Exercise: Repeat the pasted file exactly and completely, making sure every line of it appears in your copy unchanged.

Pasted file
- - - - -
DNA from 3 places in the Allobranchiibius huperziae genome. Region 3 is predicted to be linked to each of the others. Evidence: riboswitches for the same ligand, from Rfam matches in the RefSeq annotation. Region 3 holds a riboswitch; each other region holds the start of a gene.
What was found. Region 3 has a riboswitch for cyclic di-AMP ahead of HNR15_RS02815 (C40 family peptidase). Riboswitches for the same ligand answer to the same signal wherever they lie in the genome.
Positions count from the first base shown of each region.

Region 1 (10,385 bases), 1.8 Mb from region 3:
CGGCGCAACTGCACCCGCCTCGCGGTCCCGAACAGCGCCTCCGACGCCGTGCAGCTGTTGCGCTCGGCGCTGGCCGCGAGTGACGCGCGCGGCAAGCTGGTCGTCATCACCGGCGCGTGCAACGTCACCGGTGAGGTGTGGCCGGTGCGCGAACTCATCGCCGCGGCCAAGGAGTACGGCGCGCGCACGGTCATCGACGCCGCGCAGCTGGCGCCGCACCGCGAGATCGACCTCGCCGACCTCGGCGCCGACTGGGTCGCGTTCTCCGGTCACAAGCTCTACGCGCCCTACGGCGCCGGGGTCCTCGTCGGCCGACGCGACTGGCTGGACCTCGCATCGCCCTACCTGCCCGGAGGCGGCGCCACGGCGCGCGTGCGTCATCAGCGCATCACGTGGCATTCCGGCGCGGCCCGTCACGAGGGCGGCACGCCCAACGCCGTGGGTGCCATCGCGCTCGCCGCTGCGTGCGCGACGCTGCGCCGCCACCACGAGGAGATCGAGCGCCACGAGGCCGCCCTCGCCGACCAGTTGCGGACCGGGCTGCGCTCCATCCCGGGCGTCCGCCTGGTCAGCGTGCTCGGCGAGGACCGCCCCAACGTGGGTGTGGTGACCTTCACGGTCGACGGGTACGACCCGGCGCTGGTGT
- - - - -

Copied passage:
DNA from 3 places in the Allobranchiibius huperziae genome. Region 3 is predicted to be linked to each of the others. Evidence: riboswitches for the same ligand, from Rfam matches in the RefSeq annotation. Region 3 holds a riboswitch; each other region holds the start of a gene.
What was found. Region 3 has a riboswitch for cyclic di-AMP ahead of HNR15_RS02815 (C40 family peptidase). Riboswitches for the same ligand answer to the same signal wherever they lie in the genome.
Positions count from the first base shown of each region.

Region 1 (10,385 bases), 1.8 Mb from region 3:
CGGCGCAACTGCACCCGCCTCGCGGTCCCGAACAGCGCCTCCGACGCCGTGCAGCTGTTGCGCTCGGCGCTGGCCGCGAGTGACGCGCGCGGCAAGCTGGTCGTCATCACCGGCGCGTGCAACGTCACCGGTGAGGTGTGGCCGGTGCGCGAACTCATCGCCGCGGCCAAGGAGTACGGCGCGCGCACGGTCATCGACGCCGCGCAGCTGGCGCCGCACCGCGAGATCGACCTCGCCGACCTCGGCGCCGACTGGGTCGCGTTCTCCGGTCACAAGCTCTACGCGCCCTACGGCGCCGGGGTCCTCGTCGGCCGACGCGACTGGCTGGACCTCGCATCGCCCTACCTGCCCGGAGGCGGCGCCACGGCGCGCGTGCGTCATCAGCGCATCACGTGGCATTCCGGCGCGGCCCGTCACGAGGGCGGCACGCCCAACGCCGTGGGTGCCATCGCGCTCGCCGCTGCGTGCGCGACGCTGCGCCGCCACCACGAGGAGATCGAGCGCCACGAGGCCGCCCTCGCCGACCAGTTGCGGACCGGGCTGCGCTCCATCCCGGGCGTCCGCCTGGTCAGCGTGCTCGGCGAGGACCGCCCCAACGTGGGTGTGGTGACCTTCACGGTCGACGGGTACGACCCGGCGCTGGTGT